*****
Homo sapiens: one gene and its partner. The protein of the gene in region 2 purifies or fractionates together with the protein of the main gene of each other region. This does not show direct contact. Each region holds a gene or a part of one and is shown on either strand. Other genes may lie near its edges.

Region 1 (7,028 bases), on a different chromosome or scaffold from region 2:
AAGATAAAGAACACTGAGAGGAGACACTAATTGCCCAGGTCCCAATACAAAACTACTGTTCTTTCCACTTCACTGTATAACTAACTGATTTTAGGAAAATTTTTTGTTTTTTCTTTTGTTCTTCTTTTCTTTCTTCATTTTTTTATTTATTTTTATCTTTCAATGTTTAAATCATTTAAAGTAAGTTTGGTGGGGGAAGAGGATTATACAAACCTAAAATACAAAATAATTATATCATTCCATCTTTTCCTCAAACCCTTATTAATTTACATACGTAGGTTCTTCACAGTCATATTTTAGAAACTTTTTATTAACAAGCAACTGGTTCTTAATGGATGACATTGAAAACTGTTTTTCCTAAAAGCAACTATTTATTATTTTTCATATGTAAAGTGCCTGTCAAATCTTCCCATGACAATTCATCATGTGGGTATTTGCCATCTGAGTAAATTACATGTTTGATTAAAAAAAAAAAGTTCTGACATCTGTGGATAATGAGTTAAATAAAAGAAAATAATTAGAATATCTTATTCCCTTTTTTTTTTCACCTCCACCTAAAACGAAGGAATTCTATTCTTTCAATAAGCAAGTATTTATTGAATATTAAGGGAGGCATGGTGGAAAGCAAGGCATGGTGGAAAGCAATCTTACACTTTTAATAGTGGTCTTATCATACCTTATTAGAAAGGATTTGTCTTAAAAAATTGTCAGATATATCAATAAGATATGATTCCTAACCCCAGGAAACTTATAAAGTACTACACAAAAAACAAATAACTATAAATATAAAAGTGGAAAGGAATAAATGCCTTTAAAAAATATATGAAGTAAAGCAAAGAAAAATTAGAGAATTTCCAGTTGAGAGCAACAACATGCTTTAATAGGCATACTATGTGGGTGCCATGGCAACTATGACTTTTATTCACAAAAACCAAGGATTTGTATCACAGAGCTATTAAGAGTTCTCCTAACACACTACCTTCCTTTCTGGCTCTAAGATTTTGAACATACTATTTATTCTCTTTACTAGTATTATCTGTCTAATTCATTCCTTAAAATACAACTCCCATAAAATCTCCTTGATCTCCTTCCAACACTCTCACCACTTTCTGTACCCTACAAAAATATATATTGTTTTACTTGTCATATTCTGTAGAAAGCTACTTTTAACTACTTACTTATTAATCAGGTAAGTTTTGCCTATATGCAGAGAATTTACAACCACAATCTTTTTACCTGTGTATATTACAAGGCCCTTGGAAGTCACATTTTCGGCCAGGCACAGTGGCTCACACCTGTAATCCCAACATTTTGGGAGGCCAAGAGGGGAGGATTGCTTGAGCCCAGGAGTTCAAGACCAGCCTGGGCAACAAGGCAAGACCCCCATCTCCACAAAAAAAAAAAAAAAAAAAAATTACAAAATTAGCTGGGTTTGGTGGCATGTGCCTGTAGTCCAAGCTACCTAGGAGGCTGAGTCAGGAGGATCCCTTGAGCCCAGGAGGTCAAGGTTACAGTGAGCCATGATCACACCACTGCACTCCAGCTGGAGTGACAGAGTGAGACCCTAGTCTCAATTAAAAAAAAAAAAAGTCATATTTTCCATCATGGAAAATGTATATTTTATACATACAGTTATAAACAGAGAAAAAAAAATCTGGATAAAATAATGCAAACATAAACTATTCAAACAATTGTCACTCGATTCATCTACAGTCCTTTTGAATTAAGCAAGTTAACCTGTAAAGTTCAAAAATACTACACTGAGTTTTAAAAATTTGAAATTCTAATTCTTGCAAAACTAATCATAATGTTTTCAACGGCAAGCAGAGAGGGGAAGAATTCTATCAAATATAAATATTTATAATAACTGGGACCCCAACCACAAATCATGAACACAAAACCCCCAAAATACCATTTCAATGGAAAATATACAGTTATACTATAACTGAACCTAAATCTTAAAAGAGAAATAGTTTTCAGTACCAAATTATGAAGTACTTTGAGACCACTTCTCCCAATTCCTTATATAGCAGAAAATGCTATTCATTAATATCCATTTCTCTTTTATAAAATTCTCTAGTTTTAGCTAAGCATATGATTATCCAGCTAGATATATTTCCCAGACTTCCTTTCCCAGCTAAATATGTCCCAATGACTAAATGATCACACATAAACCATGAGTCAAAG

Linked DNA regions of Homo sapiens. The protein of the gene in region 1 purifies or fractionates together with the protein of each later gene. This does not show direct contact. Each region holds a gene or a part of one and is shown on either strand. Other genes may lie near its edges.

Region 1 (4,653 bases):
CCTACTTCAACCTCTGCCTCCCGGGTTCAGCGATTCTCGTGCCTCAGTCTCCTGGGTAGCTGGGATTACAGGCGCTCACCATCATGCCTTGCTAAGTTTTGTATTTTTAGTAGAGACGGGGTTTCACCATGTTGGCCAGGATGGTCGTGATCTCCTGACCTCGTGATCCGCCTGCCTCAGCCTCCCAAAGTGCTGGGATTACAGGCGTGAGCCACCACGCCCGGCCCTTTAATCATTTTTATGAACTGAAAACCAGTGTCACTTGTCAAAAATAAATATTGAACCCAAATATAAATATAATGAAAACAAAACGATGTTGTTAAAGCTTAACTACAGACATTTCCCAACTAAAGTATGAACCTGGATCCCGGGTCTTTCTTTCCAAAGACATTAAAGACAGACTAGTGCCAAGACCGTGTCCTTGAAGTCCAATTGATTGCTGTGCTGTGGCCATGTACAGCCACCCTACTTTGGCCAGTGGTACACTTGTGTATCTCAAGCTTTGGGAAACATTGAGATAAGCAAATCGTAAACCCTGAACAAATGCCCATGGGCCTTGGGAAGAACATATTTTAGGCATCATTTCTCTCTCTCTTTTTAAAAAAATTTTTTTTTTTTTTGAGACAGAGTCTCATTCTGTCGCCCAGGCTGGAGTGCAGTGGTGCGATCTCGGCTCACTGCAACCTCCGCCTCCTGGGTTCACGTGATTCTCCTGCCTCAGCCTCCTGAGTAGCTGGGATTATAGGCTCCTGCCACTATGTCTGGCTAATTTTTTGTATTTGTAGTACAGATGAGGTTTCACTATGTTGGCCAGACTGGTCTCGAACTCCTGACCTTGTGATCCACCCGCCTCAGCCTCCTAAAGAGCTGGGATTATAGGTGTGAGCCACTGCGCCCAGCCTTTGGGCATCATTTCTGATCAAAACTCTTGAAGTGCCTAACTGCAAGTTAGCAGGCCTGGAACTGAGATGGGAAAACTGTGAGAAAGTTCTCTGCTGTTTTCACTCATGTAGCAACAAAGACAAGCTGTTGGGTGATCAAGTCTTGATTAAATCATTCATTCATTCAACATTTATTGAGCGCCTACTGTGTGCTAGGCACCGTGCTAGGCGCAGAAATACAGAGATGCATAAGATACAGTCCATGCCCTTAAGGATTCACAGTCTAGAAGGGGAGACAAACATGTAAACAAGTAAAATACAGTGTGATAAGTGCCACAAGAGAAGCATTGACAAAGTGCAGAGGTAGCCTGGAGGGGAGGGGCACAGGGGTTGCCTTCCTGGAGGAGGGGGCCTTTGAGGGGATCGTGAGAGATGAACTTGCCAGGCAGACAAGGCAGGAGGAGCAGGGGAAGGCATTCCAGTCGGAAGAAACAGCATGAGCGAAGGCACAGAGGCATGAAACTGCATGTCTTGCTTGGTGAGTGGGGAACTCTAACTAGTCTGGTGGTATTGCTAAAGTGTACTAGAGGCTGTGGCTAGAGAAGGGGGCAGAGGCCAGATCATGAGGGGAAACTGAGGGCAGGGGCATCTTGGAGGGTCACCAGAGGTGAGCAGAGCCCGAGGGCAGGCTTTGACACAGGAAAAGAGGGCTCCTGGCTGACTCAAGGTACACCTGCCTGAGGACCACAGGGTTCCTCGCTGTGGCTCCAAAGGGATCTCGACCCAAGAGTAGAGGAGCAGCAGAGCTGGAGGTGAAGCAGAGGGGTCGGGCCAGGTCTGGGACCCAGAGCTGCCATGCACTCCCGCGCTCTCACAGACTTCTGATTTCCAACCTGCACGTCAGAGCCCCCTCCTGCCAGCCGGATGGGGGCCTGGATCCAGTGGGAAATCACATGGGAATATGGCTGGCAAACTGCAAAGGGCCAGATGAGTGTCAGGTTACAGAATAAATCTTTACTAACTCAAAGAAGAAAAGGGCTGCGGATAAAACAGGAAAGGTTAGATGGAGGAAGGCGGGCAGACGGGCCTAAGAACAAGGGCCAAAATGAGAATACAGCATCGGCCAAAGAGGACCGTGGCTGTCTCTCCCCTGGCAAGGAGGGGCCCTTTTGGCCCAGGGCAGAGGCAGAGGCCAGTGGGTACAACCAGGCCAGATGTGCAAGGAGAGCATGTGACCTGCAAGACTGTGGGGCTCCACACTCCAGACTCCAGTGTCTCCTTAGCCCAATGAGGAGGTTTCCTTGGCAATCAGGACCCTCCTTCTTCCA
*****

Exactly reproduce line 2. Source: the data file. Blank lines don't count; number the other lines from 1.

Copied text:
Region 1 (7,028 bases), on a different chromosome or scaffold from region 2: